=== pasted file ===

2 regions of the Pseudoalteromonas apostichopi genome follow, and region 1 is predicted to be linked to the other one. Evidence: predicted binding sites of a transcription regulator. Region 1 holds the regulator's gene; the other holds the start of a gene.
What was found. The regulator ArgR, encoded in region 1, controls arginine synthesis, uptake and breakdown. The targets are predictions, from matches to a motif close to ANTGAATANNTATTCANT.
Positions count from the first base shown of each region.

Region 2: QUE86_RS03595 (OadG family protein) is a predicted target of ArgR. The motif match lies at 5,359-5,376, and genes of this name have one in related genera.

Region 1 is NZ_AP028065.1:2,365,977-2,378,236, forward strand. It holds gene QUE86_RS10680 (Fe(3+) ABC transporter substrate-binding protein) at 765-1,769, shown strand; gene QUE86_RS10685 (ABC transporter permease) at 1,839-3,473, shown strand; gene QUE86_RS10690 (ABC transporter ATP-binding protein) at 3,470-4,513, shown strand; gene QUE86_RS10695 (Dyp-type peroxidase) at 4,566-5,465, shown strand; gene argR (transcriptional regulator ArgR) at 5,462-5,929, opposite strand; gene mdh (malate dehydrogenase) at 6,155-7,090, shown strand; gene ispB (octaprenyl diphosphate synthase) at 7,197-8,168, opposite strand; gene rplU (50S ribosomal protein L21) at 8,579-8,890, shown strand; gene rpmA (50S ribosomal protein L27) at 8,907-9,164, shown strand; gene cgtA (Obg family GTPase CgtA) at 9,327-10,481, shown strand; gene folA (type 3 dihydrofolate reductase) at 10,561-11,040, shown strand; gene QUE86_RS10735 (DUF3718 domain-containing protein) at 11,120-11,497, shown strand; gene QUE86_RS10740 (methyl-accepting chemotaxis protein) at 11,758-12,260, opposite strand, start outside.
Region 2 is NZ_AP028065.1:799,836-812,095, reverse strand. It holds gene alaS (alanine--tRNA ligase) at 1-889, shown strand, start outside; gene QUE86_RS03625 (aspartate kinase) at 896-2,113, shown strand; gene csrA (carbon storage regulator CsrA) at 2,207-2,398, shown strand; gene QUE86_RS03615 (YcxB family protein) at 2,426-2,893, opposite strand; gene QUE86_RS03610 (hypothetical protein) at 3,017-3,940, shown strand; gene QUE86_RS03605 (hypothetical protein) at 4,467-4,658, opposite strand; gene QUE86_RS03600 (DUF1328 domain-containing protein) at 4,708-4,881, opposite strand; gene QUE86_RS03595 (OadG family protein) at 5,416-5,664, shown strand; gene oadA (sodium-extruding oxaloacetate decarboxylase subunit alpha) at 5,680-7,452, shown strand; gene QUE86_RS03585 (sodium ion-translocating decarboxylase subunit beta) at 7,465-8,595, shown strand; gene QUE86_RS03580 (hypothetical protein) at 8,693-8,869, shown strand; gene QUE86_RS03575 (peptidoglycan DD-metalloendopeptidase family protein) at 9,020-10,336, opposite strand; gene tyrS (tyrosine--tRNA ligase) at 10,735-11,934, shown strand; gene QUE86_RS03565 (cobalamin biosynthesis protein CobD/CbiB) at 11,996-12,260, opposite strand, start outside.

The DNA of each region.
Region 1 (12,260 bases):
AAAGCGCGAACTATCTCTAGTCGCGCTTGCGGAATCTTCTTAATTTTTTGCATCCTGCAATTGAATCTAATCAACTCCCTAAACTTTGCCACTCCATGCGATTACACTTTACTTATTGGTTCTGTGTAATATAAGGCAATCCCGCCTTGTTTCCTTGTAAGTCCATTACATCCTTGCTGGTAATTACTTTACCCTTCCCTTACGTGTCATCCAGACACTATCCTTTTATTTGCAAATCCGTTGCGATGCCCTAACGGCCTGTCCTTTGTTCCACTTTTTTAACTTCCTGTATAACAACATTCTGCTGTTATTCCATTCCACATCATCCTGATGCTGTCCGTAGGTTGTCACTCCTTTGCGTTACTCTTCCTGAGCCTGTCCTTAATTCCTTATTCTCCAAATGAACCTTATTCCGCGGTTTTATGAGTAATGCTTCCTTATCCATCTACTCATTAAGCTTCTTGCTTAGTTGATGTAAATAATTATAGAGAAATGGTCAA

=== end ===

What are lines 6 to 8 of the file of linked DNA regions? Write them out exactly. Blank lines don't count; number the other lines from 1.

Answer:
Region 2 is NZ_AP028065.1:799,836-812,095, reverse strand. It holds gene alaS (alanine--tRNA ligase) at 1-889, shown strand, start outside; gene QUE86_RS03625 (aspartate kinase) at 896-2,113, shown strand; gene csrA (carbon storage regulator CsrA) at 2,207-2,398, shown strand; gene QUE86_RS03615 (YcxB family protein) at 2,426-2,893, opposite strand; gene QUE86_RS03610 (hypothetical protein) at 3,017-3,940, shown strand; gene QUE86_RS03605 (hypothetical protein) at 4,467-4,658, opposite strand; gene QUE86_RS03600 (DUF1328 domain-containing protein) at 4,708-4,881, opposite strand; gene QUE86_RS03595 (OadG family protein) at 5,416-5,664, shown strand; gene oadA (sodium-extruding oxaloacetate decarboxylase subunit alpha) at 5,680-7,452, shown strand; gene QUE86_RS03585 (sodium ion-translocating decarboxylase subunit beta) at 7,465-8,595, shown strand; gene QUE86_RS03580 (hypothetical protein) at 8,693-8,869, shown strand; gene QUE86_RS03575 (peptidoglycan DD-metalloendopeptidase family protein) at 9,020-10,336, opposite strand; gene tyrS (tyrosine--tRNA ligase) at 10,735-11,934, shown strand; gene QUE86_RS03565 (cobalamin biosynthesis protein CobD/CbiB) at 11,996-12,260, opposite strand, start outside.

The DNA of each region.
Region 1 (12,260 bases):